Sometimes smaller can be better—even when it comes to reading. The tiny Kobo Mini ($79 direct) is one of the smallest ebook readers we’ve tested. But the size is deceptive, as it still packs a 5-inch E Ink screen, which is just an inch less than you’ll find on the average Kindle or Nook. And unlike Sony’s now-discontinued 5-inch Reader, the Kobo Mini supports touch. If an ebook reader could be called “cute,” it’s certainly this one. That said, you’re not really saving any money by going with the smaller screen size. If a diminutive reader appeals to you, the Kobo Mini is worth getting, but a number of flaws dampen our enthusiasm about it. The base Amazon Kindle costs $10 less and is our Editors’ Choice for entry-level ebook readers, thanks to its superior contrast and faster page turns.
Design and Reading
The Kobo Mini measures just 5.2 by 4 by 0.4 inches (HWD) and weighs 4.7 ounces. The size is the biggest reason why you’d buy the Mini—or why you’d avoid it, for that matter. It’s smaller than a paperback, and barely bigger than the 4.5-inch-plus screens that come on many of today’s smartphones, although smartphone owners probably aren’t the Mini’s main target market.
The top edge contains a sliding power switch, while the bottom edge houses the micro USB charger port. It’s covered in a grippy, soft touch material that’s similar to what Barnes & Noble uses. You can get a Mini in black or white. Unfortunately, the Mini loses the Kobo Glo’s memory card slot. There’s 2GB of internal storage—still good for roughly 1,000 books—which should be plenty for most people. It limits your sideloading and PDF storage options, though.
The 5-inch touch screen offers 16 shades of gray, but the smaller panel isn’t the whole story. Instead of E Ink Pearl, the Mini uses an older Vizplex V110 panel with noticeably poorer contrast. Worse, the Freescale 508 800MHz processor is a step down from the 1GHz CPU in the Glo—and the lost 200MHz turn out to be really important. The Kobo Mini feels sluggish, and takes roughly twice as long to turn a page as the Kobo Glo does.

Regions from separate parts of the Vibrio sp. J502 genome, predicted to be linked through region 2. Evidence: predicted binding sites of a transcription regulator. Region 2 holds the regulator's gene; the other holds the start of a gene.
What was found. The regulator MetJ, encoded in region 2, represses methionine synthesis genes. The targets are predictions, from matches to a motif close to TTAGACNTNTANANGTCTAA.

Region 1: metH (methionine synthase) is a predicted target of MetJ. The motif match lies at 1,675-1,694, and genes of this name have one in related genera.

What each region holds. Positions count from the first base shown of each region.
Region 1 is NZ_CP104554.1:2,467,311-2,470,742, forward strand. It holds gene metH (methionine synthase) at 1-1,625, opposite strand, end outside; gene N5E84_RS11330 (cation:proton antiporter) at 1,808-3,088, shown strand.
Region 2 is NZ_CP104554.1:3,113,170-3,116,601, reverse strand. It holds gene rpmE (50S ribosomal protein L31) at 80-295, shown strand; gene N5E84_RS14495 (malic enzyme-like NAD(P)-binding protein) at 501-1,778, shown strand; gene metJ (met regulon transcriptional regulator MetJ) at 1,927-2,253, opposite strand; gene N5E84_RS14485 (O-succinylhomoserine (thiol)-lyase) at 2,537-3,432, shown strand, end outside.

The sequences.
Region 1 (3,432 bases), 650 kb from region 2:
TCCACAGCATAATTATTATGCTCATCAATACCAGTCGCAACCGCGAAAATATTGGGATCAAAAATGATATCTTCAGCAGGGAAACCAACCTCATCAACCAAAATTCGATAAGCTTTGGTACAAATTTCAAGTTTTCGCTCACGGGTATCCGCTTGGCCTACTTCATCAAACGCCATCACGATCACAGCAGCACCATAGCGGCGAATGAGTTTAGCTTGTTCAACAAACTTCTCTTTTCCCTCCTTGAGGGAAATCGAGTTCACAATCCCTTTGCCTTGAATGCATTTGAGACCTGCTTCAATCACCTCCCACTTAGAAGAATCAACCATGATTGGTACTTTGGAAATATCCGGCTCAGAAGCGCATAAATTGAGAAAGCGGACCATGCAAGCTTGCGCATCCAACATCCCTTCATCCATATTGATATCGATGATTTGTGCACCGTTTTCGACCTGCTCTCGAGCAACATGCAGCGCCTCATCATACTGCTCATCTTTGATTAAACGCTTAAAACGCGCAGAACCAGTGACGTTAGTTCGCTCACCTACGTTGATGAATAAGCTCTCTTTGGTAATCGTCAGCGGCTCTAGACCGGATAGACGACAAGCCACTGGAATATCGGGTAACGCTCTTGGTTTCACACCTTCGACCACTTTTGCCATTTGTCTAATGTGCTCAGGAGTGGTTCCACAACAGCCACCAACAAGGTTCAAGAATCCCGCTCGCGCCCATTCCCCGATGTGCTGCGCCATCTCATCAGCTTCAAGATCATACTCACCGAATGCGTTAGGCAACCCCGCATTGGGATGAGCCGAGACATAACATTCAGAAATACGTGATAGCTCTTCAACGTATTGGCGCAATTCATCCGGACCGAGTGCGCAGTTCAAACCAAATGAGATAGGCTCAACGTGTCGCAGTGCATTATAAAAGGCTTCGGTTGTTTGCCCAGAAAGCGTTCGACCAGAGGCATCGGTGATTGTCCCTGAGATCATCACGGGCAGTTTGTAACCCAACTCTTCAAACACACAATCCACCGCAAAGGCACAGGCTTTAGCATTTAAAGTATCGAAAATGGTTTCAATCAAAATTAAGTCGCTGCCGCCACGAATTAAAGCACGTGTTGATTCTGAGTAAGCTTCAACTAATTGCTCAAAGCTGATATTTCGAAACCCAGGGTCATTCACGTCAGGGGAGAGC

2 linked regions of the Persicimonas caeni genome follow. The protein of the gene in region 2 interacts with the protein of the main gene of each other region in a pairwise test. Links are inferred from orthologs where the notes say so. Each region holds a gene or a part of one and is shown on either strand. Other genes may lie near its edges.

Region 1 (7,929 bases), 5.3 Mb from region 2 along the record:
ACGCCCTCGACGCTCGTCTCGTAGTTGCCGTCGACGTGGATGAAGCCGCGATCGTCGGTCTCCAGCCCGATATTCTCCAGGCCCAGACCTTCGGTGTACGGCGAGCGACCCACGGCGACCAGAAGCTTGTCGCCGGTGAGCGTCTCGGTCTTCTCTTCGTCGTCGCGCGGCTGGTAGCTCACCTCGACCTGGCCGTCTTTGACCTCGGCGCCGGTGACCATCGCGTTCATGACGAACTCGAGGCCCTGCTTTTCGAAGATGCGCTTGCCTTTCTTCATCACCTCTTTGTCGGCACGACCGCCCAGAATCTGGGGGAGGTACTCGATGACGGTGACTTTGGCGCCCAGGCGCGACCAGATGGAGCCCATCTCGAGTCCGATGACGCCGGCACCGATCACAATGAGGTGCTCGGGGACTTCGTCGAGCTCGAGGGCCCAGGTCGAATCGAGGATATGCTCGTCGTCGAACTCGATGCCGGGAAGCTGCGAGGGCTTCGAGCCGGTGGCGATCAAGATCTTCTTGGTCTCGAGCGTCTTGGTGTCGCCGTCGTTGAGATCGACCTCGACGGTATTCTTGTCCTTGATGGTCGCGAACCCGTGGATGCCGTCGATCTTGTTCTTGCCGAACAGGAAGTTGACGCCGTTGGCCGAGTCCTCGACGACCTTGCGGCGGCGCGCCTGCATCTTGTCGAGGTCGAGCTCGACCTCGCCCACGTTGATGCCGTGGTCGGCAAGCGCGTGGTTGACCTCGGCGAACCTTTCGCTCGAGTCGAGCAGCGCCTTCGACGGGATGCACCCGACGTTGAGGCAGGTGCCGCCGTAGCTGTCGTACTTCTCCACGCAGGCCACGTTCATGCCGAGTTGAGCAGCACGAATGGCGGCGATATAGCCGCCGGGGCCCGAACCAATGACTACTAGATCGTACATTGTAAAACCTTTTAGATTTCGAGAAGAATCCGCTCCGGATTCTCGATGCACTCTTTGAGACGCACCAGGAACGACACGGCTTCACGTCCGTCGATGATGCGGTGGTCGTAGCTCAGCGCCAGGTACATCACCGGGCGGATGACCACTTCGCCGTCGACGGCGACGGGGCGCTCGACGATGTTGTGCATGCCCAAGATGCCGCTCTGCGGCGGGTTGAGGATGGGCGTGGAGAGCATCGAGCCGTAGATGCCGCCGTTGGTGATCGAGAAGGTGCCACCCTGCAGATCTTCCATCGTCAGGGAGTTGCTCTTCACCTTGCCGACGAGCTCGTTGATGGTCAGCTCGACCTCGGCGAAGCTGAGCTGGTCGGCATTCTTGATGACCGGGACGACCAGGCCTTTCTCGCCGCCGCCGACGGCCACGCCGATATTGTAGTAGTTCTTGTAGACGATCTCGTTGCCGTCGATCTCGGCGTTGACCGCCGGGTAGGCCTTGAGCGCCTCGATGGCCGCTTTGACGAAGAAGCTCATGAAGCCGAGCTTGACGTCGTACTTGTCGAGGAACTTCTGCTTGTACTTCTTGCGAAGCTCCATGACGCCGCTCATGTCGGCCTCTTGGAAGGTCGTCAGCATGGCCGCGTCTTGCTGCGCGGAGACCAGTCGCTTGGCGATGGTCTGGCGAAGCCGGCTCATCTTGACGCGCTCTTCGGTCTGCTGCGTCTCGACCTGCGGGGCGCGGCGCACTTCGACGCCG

The Mini also has the same problem as the Glo, in that not every screen touch registers unless you’re quite deliberate about it. Thankfully, it also doesn’t black the screen out completely with each page turn, so Kobo is still using the same caching engine here.
Still, while much of the above sounds bad on paper, it’s mostly in comparison to newer models. You get seven fonts in 24 different sizes, plus adjustable weight and sharpness settings, so you can customize the reading experience pretty heavily. Despite fiddling with these settings—some are tucked under an Advanced menu within the Font Setting page—I couldn’t get text to look quite as clear or crisp as on the base Amazon Kindle. The Mini was still fine for normal reading, though.
Other Features, Store, and Conclusions
While reading, you can highlight text, look up words in the built-in dictionary, and share passages on Facebook or Twitter directly from the device. The Mini also comes with Reading Life, which tracks your reading speed and lets you score achievements, which, to me, seems a bit silly. Kobo claims the battery lasts for roughly one month of reading on a single charge with Wi-Fi turned off.
The Kobo Mini connects to the Internet via 802.11b/g/n Wi-Fi on 2.4GHz networks only. Kobo’s online store has over 2.5 million books, and most are priced similarly to Amazon or Barnes & Noble’s selections. You get ePub, PDF, and TXT file support, but not MOBI; either way, ePub support is the most important, as it opens up access to public library lending and a host of download sites you can’t access with a Kindle. You can buy books on the Kobo Mini, but as with the Kobo Glo, it’s a lot easier to shop on the desktop website.
If the size of the Kobo Mini speaks to you, it’s probably still worth getting, but it’s not where the state of the art is—even in the same price range. Our current entry-level Editors’ Choice is the latest version of the base Amazon Kindle, which costs either $69 or $89, depending on whether the Special Offers bother you enough to spend the extra $20. (They certainly bother me enough.) That Kindle lacks a touch screen, although it’s a standard 6-inch E Ink display instead of the Kobo Mini’s 5-inch version. The Kindle also has no memory card slot or ePub compatibility, but it has significantly better contrast and faster page refreshes. Finally, the base Barnes & Noble Nook Simple Touch costs $20 more; it’s the next least expensive touch-screen reader after the Kobo Mini, and gives you a larger touch screen with better contrast and a memory card slot.
More Ebook Reader Reviews:
|Dimensions||5.2 x 4 x 0.4 inches|
|Screen Type||Monochrome E Ink|
|Networking Options||802.11b, 802.11g, 802.11n|
|Book Formats||EPUB, PDF, TXT, HTML, RTF|
|Screen Size||5 inches|
|Storage Capacity (as Tested)||2 GB|
Copyright © 2012 Ziff Davis, Inc